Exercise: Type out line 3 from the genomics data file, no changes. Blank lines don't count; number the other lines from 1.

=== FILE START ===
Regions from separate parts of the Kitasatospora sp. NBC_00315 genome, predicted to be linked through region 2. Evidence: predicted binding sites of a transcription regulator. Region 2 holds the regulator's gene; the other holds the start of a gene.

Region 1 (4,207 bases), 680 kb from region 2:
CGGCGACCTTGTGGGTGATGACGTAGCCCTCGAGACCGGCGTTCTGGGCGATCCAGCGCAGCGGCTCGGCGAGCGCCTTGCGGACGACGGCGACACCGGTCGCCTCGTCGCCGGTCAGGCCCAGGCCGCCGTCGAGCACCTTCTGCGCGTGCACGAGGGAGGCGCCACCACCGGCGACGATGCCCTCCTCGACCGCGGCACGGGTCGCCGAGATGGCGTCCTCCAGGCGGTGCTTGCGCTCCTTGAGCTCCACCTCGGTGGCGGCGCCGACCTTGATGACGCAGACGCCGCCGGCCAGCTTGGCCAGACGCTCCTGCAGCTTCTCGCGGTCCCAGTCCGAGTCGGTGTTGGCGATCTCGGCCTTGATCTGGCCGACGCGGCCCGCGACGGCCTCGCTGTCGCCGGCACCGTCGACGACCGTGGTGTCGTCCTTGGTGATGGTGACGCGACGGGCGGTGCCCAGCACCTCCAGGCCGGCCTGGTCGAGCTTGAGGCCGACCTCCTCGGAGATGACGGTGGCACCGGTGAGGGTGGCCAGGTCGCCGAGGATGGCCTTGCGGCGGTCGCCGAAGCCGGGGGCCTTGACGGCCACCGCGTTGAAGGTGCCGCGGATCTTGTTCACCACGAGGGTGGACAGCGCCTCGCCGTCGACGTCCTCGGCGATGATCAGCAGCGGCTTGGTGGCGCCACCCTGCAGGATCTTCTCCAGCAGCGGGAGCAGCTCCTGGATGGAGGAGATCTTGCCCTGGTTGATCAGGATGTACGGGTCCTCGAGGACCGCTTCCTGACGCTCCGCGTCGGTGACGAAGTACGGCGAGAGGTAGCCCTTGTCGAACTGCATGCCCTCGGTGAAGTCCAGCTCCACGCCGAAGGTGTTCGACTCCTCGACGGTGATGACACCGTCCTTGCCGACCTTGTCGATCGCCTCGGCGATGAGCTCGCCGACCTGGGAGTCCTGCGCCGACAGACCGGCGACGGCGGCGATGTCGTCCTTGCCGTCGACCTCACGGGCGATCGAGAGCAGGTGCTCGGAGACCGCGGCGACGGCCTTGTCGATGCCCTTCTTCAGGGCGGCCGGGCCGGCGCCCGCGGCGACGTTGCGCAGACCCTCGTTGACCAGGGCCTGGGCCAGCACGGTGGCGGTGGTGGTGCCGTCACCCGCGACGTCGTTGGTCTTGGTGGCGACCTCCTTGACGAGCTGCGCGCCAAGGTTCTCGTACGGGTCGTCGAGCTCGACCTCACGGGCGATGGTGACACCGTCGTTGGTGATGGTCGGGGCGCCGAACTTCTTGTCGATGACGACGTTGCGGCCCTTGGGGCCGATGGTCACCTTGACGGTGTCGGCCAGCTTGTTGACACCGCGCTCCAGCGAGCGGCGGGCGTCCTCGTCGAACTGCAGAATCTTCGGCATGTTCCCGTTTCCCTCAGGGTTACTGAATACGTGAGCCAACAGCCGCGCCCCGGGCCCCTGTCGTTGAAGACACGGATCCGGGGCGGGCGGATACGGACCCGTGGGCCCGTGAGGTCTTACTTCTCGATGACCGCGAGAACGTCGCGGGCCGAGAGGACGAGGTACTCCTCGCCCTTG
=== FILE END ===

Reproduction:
CGGCGACCTTGTGGGTGATGACGTAGCCCTCGAGACCGGCGTTCTGGGCGATCCAGCGCAGCGGCTCGGCGAGCGCCTTGCGGACGACGGCGACACCGGTCGCCTCGTCGCCGGTCAGGCCCAGGCCGCCGTCGAGCACCTTCTGCGCGTGCACGAGGGAGGCGCCACCACCGGCGACGATGCCCTCCTCGACCGCGGCACGGGTCGCCGAGATGGCGTCCTCCAGGCGGTGCTTGCGCTCCTTGAGCTCCACCTCGGTGGCGGCGCCGACCTTGATGACGCAGACGCCGCCGGCCAGCTTGGCCAGACGCTCCTGCAGCTTCTCGCGGTCCCAGTCCGAGTCGGTGTTGGCGATCTCGGCCTTGATCTGGCCGACGCGGCCCGCGACGGCCTCGCTGTCGCCGGCACCGTCGACGACCGTGGTGTCGTCCTTGGTGATGGTGACGCGACGGGCGGTGCCCAGCACCTCCAGGCCGGCCTGGTCGAGCTTGAGGCCGACCTCCTCGGAGATGACGGTGGCACCGGTGAGGGTGGCCAGGTCGCCGAGGATGGCCTTGCGGCGGTCGCCGAAGCCGGGGGCCTTGACGGCCACCGCGTTGAAGGTGCCGCGGATCTTGTTCACCACGAGGGTGGACAGCGCCTCGCCGTCGACGTCCTCGGCGATGATCAGCAGCGGCTTGGTGGCGCCACCCTGCAGGATCTTCTCCAGCAGCGGGAGCAGCTCCTGGATGGAGGAGATCTTGCCCTGGTTGATCAGGATGTACGGGTCCTCGAGGACCGCTTCCTGACGCTCCGCGTCGGTGACGAAGTACGGCGAGAGGTAGCCCTTGTCGAACTGCATGCCCTCGGTGAAGTCCAGCTCCACGCCGAAGGTGTTCGACTCCTCGACGGTGATGACACCGTCCTTGCCGACCTTGTCGATCGCCTCGGCGATGAGCTCGCCGACCTGGGAGTCCTGCGCCGACAGACCGGCGACGGCGGCGATGTCGTCCTTGCCGTCGACCTCACGGGCGATCGAGAGCAGGTGCTCGGAGACCGCGGCGACGGCCTTGTCGATGCCCTTCTTCAGGGCGGCCGGGCCGGCGCCCGCGGCGACGTTGCGCAGACCCTCGTTGACCAGGGCCTGGGCCAGCACGGTGGCGGTGGTGGTGCCGTCACCCGCGACGTCGTTGGTCTTGGTGGCGACCTCCTTGACGAGCTGCGCGCCAAGGTTCTCGTACGGGTCGTCGAGCTCGACCTCACGGGCGATGGTGACACCGTCGTTGGTGATGGTCGGGGCGCCGAACTTCTTGTCGATGACGACGTTGCGGCCCTTGGGGCCGATGGTCACCTTGACGGTGTCGGCCAGCTTGTTGACACCGCGCTCCAGCGAGCGGCGGGCGTCCTCGTCGAACTGCAGAATCTTCGGCATGTTCCCGTTTCCCTCAGGGTTACTGAATACGTGAGCCAACAGCCGCGCCCCGGGCCCCTGTCGTTGAAGACACGGATCCGGGGCGGGCGGATACGGACCCGTGGGCCCGTGAGGTCTTACTTCTCGATGACCGCGAGAACGTCGCGGGCCGAGAGGACGAGGTACTCCTCGCCCTTG